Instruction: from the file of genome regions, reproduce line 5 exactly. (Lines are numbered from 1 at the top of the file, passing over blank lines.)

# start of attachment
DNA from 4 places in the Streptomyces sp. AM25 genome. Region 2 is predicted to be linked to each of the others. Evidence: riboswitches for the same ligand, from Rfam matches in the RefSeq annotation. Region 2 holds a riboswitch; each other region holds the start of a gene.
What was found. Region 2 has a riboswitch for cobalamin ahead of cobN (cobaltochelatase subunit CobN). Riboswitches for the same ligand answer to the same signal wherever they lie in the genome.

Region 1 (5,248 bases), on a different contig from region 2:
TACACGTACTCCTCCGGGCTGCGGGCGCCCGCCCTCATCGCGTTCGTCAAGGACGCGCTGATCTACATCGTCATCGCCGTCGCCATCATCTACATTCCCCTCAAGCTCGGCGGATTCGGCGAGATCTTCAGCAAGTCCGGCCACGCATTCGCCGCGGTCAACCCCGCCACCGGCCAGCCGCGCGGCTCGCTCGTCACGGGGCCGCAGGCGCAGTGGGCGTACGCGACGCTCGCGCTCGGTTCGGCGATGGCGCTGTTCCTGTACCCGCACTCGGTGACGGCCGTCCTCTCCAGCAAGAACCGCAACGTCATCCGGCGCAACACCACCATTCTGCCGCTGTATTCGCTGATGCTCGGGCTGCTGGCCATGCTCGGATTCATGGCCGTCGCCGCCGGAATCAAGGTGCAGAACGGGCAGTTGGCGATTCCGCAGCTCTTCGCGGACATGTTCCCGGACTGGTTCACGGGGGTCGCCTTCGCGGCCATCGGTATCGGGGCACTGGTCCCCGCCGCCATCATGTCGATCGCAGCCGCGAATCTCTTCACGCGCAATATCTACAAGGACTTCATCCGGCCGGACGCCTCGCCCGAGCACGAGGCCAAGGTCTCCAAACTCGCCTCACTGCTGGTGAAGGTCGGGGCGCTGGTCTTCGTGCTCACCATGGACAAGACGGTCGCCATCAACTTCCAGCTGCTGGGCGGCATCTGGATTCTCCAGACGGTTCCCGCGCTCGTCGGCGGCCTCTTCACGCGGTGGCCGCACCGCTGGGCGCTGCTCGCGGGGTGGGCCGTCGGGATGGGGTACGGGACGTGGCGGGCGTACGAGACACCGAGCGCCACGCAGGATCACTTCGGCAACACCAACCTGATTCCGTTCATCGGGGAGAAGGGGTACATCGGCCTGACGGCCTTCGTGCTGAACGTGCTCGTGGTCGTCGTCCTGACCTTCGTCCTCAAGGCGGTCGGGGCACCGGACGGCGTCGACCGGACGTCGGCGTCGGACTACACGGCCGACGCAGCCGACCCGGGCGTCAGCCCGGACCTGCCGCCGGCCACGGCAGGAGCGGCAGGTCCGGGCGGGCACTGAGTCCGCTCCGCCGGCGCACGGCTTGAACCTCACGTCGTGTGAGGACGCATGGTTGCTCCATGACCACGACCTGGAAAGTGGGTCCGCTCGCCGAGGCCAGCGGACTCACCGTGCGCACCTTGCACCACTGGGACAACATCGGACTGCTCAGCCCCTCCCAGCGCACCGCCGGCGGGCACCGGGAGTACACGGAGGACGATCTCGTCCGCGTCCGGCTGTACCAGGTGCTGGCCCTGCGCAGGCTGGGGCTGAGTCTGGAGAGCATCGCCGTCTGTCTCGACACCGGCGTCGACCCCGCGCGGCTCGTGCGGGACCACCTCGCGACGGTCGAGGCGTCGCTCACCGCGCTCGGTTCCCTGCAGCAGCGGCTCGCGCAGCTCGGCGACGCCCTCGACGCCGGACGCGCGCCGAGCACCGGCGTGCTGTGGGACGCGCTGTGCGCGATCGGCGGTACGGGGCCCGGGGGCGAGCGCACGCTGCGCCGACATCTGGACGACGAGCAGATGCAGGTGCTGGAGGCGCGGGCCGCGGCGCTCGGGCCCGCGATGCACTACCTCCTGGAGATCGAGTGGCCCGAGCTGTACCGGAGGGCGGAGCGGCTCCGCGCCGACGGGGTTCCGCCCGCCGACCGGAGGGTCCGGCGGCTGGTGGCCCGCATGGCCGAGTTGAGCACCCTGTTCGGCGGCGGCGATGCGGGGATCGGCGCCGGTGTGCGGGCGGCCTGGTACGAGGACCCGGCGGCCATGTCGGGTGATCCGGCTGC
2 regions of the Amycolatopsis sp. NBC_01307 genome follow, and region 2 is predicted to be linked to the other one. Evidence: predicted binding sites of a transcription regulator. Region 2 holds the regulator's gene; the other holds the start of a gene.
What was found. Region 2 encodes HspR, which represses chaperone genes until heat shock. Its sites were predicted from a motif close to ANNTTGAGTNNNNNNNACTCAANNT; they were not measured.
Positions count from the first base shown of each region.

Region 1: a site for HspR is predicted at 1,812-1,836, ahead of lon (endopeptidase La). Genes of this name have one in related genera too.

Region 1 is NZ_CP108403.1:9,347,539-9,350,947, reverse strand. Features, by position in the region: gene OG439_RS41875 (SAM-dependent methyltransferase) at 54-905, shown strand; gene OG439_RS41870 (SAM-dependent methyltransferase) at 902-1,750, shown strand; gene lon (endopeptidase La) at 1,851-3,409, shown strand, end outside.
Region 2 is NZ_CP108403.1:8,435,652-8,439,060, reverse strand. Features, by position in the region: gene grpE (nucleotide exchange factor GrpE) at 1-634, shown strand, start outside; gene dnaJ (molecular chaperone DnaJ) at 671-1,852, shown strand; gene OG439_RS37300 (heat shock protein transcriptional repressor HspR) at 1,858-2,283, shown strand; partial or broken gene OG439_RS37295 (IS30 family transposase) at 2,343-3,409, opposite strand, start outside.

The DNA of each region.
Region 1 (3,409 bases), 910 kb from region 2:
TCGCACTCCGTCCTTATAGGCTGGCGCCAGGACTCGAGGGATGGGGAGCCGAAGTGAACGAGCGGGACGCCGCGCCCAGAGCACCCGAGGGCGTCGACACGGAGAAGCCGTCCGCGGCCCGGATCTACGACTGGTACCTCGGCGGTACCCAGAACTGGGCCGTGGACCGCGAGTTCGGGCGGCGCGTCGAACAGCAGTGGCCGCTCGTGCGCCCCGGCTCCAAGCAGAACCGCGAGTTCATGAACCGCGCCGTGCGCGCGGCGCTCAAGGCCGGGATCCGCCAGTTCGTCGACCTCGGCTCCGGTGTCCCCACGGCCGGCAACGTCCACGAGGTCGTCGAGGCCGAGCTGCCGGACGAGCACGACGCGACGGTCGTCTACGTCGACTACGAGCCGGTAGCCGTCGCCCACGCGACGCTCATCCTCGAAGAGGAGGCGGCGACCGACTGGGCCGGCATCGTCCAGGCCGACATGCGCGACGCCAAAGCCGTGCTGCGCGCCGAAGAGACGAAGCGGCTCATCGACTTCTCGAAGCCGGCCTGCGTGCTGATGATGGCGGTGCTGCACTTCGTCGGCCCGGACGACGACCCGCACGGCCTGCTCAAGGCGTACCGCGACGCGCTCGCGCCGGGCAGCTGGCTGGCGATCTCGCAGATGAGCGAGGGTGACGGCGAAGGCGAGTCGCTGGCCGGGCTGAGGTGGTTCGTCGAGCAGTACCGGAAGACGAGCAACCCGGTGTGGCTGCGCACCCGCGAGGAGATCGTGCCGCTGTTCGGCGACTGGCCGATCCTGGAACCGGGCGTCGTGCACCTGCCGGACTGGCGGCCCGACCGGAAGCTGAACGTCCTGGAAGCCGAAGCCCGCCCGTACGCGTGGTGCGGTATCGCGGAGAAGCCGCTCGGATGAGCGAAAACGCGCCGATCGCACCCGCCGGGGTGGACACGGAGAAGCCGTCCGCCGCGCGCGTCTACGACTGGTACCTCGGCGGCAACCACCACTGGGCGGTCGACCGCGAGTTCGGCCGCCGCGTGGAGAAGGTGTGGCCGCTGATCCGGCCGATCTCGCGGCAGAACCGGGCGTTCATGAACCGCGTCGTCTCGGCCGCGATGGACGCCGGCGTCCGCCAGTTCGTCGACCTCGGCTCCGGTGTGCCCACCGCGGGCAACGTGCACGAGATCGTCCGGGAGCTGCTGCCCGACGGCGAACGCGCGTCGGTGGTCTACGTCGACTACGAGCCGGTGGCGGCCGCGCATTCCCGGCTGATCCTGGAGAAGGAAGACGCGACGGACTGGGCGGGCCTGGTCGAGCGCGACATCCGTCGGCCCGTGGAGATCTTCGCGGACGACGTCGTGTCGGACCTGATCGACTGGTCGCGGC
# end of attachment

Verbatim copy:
2 regions of the Amycolatopsis sp. NBC_01307 genome follow, and region 2 is predicted to be linked to the other one. Evidence: predicted binding sites of a transcription regulator. Region 2 holds the regulator's gene; the other holds the start of a gene.